Public Release: 

Metals released by burning fuel oil may damage children's developing lungs

Establishing link between components of air pollution and health effects would help direct targeted reforms to protect public health

American Thoracic Society


IMAGE: Nickel and vanadium, metals released by burning oil fuel may be damaging to developing lungs of children. view more

Credit: ATS

ATS 2016, SAN FRANCISCO -- A new study investigating the health impact of the chemical components of air pollution is reporting that two metals, nickel and vanadium (Ni and V), may be damaging to the developing lungs of children. The results were presented at the ATS 2016 International Conference.

Prior research on the effects of air pollution on children's developing lungs has associated small particulates such as PM2.5, very small bits of dust and soot that can move easily into the lungs, with poor lung function. However, very few research studies have identified the specific components of particulate matter that are associated with the observed harmful effects.

Robert Urman, PhD, of the University of Southern California, and his co-authors examined health records of 1,911 elementary school-aged children from 8 Southern California communities who were part of the Children's Health Study. "Each community varied in concentrations of specific air pollutants including metals," said Dr. Urman. "Some of the highest levels of Ni and V were found in Long Beach, where significant port activity exists. Examining the differences in health of children across these communities allowed us to identify the effects of these metals. When we analyzed the data, we found that teenaged children in the most polluted communities had an estimated decrease of approximately four percent in their lung function compared to similar children in the least polluted communities."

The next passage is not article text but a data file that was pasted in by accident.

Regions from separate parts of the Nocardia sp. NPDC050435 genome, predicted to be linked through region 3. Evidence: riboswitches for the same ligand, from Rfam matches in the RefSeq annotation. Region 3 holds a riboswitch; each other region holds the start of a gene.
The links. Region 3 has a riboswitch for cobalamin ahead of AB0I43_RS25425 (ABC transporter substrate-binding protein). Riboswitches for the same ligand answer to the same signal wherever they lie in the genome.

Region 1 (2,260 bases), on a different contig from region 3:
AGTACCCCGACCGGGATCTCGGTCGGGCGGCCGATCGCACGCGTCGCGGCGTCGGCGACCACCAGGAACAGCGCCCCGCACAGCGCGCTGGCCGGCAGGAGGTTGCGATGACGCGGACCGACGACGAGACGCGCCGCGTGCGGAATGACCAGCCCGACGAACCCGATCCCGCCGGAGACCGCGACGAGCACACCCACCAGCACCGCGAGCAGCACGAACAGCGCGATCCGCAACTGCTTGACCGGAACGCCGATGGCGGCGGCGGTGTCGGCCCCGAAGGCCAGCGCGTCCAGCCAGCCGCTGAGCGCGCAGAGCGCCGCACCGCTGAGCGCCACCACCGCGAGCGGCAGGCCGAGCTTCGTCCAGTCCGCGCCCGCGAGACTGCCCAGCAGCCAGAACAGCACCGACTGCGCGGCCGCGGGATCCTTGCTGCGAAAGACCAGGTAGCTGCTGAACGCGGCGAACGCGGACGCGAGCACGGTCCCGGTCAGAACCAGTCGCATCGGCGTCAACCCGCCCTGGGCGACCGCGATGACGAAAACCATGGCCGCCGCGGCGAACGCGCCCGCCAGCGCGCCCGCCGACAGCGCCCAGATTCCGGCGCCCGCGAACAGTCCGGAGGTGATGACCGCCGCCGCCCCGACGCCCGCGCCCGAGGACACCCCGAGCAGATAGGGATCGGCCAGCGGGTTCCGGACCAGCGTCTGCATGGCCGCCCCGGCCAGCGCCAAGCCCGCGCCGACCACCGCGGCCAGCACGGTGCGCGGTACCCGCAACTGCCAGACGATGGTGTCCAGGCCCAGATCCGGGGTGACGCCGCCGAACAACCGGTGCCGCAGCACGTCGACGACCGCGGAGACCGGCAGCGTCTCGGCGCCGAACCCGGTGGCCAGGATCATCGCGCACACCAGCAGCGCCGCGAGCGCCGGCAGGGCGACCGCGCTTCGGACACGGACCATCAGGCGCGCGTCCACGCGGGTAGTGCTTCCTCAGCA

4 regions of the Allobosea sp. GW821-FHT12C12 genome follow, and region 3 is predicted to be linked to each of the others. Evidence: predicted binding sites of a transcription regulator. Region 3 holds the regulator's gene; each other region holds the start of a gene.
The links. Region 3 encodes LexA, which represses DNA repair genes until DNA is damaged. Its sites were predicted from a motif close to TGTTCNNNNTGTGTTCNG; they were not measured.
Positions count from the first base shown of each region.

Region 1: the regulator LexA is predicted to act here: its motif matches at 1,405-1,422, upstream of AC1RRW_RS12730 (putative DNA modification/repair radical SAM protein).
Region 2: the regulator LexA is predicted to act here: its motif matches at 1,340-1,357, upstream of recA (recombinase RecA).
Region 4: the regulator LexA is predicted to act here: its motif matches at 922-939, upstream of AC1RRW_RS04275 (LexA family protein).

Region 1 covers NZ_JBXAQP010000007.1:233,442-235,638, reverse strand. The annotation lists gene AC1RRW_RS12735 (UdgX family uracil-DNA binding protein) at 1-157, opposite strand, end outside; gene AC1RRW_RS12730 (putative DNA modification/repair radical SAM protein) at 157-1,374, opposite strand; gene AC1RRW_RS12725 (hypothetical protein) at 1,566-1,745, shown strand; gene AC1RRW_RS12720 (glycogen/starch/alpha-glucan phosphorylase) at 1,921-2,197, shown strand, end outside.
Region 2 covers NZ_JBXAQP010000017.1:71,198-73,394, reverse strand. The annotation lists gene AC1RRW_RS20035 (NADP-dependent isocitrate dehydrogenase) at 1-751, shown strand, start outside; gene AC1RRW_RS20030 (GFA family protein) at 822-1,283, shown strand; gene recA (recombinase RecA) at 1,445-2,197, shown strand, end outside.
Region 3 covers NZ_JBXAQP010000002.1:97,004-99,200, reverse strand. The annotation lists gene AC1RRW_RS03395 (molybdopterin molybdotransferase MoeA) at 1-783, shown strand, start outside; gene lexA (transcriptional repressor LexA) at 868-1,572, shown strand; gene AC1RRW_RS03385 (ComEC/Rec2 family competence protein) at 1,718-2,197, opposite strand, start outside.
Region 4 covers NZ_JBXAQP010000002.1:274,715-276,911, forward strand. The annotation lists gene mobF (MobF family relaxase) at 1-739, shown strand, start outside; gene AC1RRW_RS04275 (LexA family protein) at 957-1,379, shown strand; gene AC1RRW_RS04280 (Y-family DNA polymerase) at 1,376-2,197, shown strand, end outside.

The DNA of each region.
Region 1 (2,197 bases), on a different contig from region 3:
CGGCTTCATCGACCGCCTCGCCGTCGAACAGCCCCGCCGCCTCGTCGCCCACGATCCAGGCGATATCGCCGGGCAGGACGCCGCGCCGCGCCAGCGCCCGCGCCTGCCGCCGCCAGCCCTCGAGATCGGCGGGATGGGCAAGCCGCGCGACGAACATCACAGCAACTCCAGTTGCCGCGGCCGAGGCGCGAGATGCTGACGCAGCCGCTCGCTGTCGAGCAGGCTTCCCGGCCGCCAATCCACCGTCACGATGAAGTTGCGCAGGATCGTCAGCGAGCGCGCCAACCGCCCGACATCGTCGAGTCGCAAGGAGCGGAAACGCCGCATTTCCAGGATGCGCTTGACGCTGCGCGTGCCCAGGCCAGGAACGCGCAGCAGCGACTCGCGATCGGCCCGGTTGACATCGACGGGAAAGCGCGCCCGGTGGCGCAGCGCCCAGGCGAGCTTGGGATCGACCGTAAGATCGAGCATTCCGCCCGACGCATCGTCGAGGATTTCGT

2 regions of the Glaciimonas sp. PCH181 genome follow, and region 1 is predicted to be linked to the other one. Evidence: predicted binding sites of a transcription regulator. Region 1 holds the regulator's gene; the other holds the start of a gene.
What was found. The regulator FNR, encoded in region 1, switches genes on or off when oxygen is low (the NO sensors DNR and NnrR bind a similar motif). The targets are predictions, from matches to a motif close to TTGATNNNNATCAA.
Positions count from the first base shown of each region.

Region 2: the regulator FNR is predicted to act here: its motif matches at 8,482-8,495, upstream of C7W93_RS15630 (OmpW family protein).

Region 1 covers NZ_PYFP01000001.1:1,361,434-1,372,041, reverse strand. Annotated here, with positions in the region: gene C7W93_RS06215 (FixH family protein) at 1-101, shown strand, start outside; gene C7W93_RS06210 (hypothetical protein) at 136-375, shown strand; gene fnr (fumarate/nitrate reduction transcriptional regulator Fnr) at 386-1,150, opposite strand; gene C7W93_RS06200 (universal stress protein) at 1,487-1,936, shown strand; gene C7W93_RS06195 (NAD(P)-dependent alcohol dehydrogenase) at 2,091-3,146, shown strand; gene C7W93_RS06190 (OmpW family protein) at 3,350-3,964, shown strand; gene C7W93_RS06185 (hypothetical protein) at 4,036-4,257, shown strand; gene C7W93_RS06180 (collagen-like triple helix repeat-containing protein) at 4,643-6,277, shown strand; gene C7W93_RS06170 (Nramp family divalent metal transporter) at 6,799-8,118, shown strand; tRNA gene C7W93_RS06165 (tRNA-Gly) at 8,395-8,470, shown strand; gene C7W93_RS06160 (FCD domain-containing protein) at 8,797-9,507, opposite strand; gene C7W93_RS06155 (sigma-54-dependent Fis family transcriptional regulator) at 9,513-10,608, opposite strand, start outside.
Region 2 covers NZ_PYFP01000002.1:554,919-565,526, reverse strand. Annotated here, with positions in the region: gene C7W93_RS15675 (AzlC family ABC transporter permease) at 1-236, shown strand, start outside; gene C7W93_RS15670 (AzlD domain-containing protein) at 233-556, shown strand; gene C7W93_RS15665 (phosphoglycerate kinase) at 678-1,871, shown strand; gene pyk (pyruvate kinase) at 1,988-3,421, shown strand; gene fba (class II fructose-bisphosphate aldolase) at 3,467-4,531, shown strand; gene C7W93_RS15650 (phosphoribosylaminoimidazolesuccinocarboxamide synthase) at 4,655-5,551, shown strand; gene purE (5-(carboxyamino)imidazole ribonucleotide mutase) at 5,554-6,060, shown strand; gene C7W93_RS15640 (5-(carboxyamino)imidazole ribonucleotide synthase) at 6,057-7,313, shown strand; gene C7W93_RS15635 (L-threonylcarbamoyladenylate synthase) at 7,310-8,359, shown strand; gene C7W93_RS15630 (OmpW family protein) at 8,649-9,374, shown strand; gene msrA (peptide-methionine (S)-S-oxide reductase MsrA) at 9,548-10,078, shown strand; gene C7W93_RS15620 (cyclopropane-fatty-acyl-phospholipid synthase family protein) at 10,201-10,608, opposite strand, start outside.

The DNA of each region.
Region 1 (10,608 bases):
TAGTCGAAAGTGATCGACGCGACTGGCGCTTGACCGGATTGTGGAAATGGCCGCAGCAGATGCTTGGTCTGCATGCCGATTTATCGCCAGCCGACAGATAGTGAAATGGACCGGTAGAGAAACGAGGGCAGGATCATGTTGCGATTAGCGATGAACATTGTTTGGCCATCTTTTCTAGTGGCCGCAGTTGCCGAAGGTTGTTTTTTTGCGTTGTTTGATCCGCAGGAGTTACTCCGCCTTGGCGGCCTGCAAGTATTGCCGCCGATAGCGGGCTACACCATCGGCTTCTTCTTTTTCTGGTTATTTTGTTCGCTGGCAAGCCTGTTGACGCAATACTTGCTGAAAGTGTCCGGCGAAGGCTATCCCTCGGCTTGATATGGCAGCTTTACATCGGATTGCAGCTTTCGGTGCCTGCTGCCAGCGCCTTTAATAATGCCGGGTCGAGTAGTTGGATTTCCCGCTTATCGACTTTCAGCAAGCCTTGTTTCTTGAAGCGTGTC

In Southern California, Ni and V are mainly emitted by the burning of fuel oil from vessels and cargo ships such as those entering and leaving seaports along the Pacific coast. This includes the combined ports of Long Beach and Los Angeles, which comprise the largest seaport complex in the United States. Dr. Urman noted that the communities in this study show a wide range of PM2.5 exposures, with some areas among the most highly polluted in the U.S. (e.g., Mira Loma and Upland) while others were well below the national standard (e.g., Santa Barbara).

"More studies are needed to establish a cause-and-effect relationship between specific components of particulate matter and any health-related endpoint," said Dr. Urman. "A recent study from the Children's Health Study showed that reductions in overall levels of air pollution have been linked with significantly better lung function in children. The National Ambient Air Quality Standards currently regulate PM2.5 mass as a whole, but the United States EPA may consider taking PM2.5 composition into account in conducting health-risk assessments."